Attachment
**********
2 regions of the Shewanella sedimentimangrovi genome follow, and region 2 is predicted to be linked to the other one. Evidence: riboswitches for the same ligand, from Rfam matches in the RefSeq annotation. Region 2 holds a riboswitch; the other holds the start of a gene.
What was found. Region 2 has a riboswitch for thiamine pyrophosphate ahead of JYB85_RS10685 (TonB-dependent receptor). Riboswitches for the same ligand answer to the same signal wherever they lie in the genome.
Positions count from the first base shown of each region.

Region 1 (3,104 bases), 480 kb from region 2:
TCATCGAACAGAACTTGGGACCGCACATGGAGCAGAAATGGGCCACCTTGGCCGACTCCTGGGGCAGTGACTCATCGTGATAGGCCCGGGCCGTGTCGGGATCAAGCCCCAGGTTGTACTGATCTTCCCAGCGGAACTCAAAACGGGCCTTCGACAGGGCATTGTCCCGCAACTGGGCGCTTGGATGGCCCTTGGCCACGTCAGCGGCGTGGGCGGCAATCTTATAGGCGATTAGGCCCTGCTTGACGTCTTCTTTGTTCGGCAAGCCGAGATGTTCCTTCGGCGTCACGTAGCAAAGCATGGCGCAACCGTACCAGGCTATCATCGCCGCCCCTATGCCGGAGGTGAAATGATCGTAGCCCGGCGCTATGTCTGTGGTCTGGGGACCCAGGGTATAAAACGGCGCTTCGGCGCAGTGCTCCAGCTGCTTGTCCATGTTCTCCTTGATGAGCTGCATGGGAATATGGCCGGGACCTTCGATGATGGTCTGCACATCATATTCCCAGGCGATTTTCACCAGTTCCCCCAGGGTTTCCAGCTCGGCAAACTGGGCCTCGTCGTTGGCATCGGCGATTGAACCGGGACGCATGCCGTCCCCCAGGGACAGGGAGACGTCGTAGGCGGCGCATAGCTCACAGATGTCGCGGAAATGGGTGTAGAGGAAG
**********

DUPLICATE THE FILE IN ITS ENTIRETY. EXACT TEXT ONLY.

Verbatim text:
2 regions of the Shewanella sedimentimangrovi genome follow, and region 2 is predicted to be linked to the other one. Evidence: riboswitches for the same ligand, from Rfam matches in the RefSeq annotation. Region 2 holds a riboswitch; the other holds the start of a gene.
What was found. Region 2 has a riboswitch for thiamine pyrophosphate ahead of JYB85_RS10685 (TonB-dependent receptor). Riboswitches for the same ligand answer to the same signal wherever they lie in the genome.
Positions count from the first base shown of each region.

Region 1 (3,104 bases), 480 kb from region 2:
TCATCGAACAGAACTTGGGACCGCACATGGAGCAGAAATGGGCCACCTTGGCCGACTCCTGGGGCAGTGACTCATCGTGATAGGCCCGGGCCGTGTCGGGATCAAGCCCCAGGTTGTACTGATCTTCCCAGCGGAACTCAAAACGGGCCTTCGACAGGGCATTGTCCCGCAACTGGGCGCTTGGATGGCCCTTGGCCACGTCAGCGGCGTGGGCGGCAATCTTATAGGCGATTAGGCCCTGCTTGACGTCTTCTTTGTTCGGCAAGCCGAGATGTTCCTTCGGCGTCACGTAGCAAAGCATGGCGCAACCGTACCAGGCTATCATCGCCGCCCCTATGCCGGAGGTGAAATGATCGTAGCCCGGCGCTATGTCTGTGGTCTGGGGACCCAGGGTATAAAACGGCGCTTCGGCGCAGTGCTCCAGCTGCTTGTCCATGTTCTCCTTGATGAGCTGCATGGGAATATGGCCGGGACCTTCGATGATGGTCTGCACATCATATTCCCAGGCGATTTTCACCAGTTCCCCCAGGGTTTCCAGCTCGGCAAACTGGGCCTCGTCGTTGGCATCGGCGATTGAACCGGGACGCATGCCGTCCCCCAGGGACAGGGAGACGTCGTAGGCGGCGCATAGCTCACAGATGTCGCGGAAATGGGTGTAGAGGAAG